Postures that are militant or seek to hasten the demise of the North Korean regime are more likely to induce it to deploy its stockpile of nuclear weapons against the United States, in a moment of desperate blunder, than to convince it to interdict its current efforts to construct such weapons. Unfortunately, however, the Bush administration has adopted precisely such postures. One need only review documents such as the December 2001 Nuclear Posture Review, the September 2002 National Security Strategy, or “Plan 5030” to see evidence of this contention. Pyongyang, fearful that the United States increasingly represents a credible threat to its national security and vital interests, has responded to the issuance of these (and other) documents by openly declaring itself a nuclear power and announcing its intention to develop a “self-defensive” nuclear deterrent.

The North Korean response, while lamentable, follows directly from the second of the aforementioned assumptions: namely, that North Korea’s one and only request throughout its negotiations with the United States has been that the United States provides its regime with formal security assurances. It should be noted that North Korea first began expressing serious interest in developing nuclear weapons in the 1950s, in response to threats from the Truman and Eisenhower administrations to deploy nuclear weapons on the Korean Peninsula. Although, of course, none of these threats ever manifested, North Korea was justified in its belief that they could have. Close to four decades later, without the Soviet Union as its bulwark, North Korea became more convinced of its vulnerability to foreign penetration. Thus, its feelings of insecurity are not cleverly contrived, but rather, historically grounded. Indeed, its desire to acquire security principally motivated its decision to accede to the 1994 Agreed Framework, whereby “The U.S. will provide formal assurances to the DPRK, against the threat or use of nuclear weapons by the U.S.”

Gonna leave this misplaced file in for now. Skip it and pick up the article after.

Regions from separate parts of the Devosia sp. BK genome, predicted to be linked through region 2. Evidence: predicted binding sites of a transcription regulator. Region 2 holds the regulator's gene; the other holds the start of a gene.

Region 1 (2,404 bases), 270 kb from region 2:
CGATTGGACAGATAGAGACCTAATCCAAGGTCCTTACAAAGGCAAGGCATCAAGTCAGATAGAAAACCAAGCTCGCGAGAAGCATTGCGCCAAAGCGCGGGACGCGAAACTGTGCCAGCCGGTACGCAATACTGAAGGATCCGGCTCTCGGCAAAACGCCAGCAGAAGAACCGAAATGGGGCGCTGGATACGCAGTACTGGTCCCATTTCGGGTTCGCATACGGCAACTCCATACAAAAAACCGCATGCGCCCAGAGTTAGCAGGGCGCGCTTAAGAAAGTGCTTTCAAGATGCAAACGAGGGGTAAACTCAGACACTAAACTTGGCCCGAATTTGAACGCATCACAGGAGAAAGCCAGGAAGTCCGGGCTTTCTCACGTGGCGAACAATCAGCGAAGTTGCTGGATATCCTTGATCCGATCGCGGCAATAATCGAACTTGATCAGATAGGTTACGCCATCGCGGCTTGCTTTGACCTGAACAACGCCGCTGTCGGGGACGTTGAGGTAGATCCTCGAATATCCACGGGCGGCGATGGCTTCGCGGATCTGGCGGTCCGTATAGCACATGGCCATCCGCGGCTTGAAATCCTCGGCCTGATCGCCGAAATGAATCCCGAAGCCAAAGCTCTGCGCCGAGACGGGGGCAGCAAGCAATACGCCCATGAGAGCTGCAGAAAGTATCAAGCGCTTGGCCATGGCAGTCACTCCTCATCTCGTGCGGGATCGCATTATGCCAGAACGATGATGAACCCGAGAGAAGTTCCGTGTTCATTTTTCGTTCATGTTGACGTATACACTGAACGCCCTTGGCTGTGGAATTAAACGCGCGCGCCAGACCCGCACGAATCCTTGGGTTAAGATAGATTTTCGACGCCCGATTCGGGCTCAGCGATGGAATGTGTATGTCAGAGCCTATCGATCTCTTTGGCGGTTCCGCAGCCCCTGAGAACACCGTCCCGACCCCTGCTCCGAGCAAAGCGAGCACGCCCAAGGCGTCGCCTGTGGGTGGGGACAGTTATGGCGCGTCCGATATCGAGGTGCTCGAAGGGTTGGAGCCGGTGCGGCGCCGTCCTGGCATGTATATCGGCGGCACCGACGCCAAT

Many public officials and mainstream intellectuals contend that, by continuing to develop nuclear weapons after 1994, North Korea reneged on its side of the bargain. While this statement is true, to state it in isolation is disingenuous, for the United States certainly did not abide by its principal commitments. It failed to provide the financial assistance that it had promised, did not help to fund the light-water reactors which were guaranteed North Korea, and failed to lift or even ameliorate trade sanctions against the already impoverished country. Given these fundamental breaches, those individuals who criticize the policy of engagement should consider that the United States’ efforts at normalizing diplomatic relations in the aftermath of the Agreed Framework have been, at best, reluctant (To be fair, it should be noted that the aforementioned breaches, in part, owed to domestic political pressure.).